Theater Masks (copy)

HIGH POINT — The loss of city funding has prompted the High Point Arts Council to suspend several of its programs and grants.

High Point faced a 2020-21 budget shortfall because of the crippling effect the coronavirus pandemic had on sales-tax revenues, a major generator of income for the city.

As a result, the arts council announced Friday that its Teacher Arts Projects, Community Arts Projects, Day in the Park Festival and 2021 Arts Splash Concerts will be suspended until the $90,000 needed to fund them can be restored or replaced.

In addition, allocations to the council's four affiliated arts organizations — Carousel Theatre, High Point Ballet, High Point Community Concerts and High Point Community Theatre — will be reduced. A council committee will recommend how much.

“These reductions will have a ripple effect throughout High Point and the city will be much poorer for it," Debbie Lumpkins, the arts council's executive director, said in a news release.

In an interview Friday, Lumpkins said the city has provided funds to the arts council since 1979.

"You try not to take (the cut) personally because it's about the pandemic," Lumpkins said. "But it just hurts a little more."

On Wednesday, the arts council's board of directors voted on a budget for 2020-21 that suspended its community-outreach programs.

The 49th annual Day in the Park festival will not be held on Sept. 19 at City Lake Park.  

The concert series, Arts Splash, will not be held next summer, which would have been its 19th season. These arts programs were free to attend and at various locations, making the arts accessible to everyone in the community, the news release said.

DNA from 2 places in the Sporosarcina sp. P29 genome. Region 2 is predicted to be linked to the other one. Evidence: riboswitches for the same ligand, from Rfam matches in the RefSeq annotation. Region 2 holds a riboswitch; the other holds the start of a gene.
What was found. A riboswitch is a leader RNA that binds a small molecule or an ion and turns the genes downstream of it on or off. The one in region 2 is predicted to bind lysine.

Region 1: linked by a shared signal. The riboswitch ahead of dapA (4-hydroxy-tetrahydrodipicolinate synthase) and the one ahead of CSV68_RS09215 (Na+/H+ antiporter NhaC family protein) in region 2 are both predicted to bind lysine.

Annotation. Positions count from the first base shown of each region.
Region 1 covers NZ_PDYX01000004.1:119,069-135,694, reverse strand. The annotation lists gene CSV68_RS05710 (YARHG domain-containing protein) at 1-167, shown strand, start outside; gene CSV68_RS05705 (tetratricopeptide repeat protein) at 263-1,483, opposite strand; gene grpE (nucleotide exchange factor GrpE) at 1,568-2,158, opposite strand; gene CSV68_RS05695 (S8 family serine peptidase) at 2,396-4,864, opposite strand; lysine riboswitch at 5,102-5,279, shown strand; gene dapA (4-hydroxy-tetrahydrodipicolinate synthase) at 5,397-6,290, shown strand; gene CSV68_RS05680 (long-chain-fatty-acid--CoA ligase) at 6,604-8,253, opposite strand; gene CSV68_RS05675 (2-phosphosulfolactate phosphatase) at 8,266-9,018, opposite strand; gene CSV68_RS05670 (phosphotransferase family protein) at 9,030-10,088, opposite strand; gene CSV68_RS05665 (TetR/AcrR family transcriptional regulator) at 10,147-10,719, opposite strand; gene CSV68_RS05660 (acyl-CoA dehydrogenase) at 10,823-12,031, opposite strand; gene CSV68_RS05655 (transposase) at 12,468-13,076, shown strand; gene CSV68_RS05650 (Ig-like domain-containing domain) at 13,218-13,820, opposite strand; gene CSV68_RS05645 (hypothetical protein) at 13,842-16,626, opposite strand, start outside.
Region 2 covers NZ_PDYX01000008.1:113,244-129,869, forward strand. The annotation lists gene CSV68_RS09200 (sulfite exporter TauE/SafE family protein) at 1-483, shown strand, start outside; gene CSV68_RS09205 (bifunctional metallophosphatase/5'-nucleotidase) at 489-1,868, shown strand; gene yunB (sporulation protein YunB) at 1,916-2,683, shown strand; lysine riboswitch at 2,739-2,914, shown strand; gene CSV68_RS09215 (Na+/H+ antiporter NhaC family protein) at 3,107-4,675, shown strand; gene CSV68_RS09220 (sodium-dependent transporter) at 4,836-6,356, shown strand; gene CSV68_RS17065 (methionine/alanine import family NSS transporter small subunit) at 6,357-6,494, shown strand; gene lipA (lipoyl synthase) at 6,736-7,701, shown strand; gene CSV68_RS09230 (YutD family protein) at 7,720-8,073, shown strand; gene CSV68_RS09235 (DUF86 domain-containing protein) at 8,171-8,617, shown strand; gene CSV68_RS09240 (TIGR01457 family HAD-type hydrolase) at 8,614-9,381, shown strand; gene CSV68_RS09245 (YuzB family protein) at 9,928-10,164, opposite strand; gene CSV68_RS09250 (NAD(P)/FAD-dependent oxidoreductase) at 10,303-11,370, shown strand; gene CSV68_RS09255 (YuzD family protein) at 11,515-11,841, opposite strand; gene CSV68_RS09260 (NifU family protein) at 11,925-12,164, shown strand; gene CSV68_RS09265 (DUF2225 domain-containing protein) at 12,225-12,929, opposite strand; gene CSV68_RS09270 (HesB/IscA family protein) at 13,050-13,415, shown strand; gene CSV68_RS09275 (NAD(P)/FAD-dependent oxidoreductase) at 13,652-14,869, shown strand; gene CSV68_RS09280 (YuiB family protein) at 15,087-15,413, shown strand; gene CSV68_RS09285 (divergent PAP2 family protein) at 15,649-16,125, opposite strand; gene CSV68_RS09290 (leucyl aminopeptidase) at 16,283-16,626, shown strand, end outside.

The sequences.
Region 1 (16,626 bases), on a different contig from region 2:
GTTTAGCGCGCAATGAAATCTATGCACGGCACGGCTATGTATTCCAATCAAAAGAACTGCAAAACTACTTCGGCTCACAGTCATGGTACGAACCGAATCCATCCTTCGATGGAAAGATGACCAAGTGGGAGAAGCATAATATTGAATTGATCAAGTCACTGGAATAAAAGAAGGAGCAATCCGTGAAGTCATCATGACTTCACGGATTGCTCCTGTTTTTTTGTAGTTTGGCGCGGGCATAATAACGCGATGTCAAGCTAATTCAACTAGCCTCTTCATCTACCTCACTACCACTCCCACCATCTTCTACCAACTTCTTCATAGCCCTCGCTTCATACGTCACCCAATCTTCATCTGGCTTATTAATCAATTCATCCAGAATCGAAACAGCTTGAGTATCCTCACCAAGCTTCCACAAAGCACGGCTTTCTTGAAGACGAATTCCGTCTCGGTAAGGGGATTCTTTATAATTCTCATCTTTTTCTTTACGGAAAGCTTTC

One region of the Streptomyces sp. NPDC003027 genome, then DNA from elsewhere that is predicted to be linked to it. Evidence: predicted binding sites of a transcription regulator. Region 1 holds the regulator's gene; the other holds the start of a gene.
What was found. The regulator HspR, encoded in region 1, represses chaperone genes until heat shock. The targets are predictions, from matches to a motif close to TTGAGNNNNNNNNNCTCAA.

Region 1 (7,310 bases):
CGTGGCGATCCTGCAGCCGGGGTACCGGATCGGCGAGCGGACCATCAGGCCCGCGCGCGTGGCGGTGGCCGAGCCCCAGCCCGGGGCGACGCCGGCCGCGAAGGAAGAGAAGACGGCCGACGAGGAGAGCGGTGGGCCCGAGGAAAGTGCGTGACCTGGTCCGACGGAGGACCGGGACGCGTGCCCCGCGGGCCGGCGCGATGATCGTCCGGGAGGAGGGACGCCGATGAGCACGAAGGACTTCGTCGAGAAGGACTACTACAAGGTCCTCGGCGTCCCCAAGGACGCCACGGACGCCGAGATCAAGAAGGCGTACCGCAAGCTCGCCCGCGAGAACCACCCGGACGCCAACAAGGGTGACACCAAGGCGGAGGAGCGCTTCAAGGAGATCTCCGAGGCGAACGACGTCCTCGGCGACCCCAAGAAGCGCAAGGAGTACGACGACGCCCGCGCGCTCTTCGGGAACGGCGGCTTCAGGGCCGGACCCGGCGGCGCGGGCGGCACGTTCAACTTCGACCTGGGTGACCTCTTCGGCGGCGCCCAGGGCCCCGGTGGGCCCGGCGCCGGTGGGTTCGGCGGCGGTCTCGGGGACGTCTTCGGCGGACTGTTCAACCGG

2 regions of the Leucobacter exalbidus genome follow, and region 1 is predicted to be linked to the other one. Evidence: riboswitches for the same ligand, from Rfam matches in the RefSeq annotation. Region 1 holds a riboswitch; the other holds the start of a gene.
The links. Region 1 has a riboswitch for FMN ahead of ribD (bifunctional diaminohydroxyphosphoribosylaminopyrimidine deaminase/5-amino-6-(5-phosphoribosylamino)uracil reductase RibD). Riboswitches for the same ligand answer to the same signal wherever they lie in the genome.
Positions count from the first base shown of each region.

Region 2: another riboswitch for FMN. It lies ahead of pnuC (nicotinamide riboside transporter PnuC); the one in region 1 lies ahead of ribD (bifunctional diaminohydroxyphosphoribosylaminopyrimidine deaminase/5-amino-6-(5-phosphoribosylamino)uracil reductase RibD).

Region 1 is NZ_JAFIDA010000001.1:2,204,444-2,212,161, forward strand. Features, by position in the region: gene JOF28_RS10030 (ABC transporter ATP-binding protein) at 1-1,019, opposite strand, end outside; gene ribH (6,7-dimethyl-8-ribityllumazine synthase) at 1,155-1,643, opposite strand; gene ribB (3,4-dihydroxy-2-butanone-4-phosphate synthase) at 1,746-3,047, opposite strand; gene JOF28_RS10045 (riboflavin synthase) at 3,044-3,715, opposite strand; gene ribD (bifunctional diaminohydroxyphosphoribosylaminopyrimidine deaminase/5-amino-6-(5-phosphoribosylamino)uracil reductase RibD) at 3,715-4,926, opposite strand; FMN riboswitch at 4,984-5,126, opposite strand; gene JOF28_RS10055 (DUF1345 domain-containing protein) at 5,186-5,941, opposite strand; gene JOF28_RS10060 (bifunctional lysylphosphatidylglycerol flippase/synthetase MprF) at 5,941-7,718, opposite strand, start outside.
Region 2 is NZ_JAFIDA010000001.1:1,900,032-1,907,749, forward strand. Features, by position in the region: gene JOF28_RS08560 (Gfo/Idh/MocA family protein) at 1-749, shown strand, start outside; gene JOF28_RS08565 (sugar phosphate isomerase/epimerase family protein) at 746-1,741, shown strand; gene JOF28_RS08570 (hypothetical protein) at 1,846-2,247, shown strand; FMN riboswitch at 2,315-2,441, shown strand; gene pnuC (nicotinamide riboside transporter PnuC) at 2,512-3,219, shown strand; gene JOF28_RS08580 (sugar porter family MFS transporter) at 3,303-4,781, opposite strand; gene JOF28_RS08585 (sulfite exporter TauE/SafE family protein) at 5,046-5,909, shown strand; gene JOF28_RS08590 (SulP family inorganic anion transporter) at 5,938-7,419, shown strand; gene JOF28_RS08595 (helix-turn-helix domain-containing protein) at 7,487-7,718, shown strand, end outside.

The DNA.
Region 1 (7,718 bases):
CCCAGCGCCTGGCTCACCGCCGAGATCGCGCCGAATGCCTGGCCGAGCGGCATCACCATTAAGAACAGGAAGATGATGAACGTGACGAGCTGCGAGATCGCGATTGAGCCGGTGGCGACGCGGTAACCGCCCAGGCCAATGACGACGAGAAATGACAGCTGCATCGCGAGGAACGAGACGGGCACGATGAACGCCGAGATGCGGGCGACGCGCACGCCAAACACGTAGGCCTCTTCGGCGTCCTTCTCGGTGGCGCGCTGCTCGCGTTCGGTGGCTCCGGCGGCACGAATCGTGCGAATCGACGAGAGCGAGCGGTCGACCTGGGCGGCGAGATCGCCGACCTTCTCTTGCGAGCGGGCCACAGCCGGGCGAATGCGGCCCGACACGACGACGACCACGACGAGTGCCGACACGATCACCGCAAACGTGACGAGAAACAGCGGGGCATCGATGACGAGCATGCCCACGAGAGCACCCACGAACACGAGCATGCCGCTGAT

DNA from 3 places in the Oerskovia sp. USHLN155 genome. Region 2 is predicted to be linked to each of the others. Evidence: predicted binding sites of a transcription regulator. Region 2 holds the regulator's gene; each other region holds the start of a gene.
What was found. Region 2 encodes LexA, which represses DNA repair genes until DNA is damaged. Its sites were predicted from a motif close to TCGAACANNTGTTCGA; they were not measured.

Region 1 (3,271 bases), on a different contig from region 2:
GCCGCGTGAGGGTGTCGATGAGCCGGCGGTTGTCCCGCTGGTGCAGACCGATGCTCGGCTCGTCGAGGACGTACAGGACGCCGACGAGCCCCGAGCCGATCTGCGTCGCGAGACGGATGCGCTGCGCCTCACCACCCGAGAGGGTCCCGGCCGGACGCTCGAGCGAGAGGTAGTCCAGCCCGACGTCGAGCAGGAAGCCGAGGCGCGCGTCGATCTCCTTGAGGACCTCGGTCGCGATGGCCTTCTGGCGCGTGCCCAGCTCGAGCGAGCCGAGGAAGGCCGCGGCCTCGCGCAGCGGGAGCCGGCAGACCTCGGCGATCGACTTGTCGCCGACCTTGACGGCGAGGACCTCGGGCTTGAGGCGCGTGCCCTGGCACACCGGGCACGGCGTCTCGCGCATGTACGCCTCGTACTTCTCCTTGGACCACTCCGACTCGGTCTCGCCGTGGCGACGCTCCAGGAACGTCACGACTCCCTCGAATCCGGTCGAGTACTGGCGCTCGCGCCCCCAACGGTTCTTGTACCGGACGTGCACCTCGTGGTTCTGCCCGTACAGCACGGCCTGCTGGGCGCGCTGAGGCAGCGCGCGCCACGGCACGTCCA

“We are able to complete this summer’s Arts Splash series due to funds that we were able to ‘carry over’ from the state," Lumpkins said in the release. "These concerts are booked months in advance and we didn’t want to suddenly cancel these events because so many artists have lost gigs and lost income due to the pandemic. Even with gathering restrictions, we have made it work by live-streaming the concerts to hundreds of viewers for each concert."

Last year, the arts council awarded 18 arts education grants to public and private schools. These grants were for projects that integrated the arts with core subjects to enhance the learning process.

The arts council also awarded six grants to other nonprofits for arts projects that benefit residents in the High Point area.

Tom Blount, who chairs the arts council's board, called the loss of city funding "a double whammy."

“It occurred as the 2019 United Arts Fund Drive, already curtailed by the pandemic, was winding down," Blount said in the release. "The Arts Council and its affiliates are going to need lots of extra help this year from those who value arts and culture in our community.”

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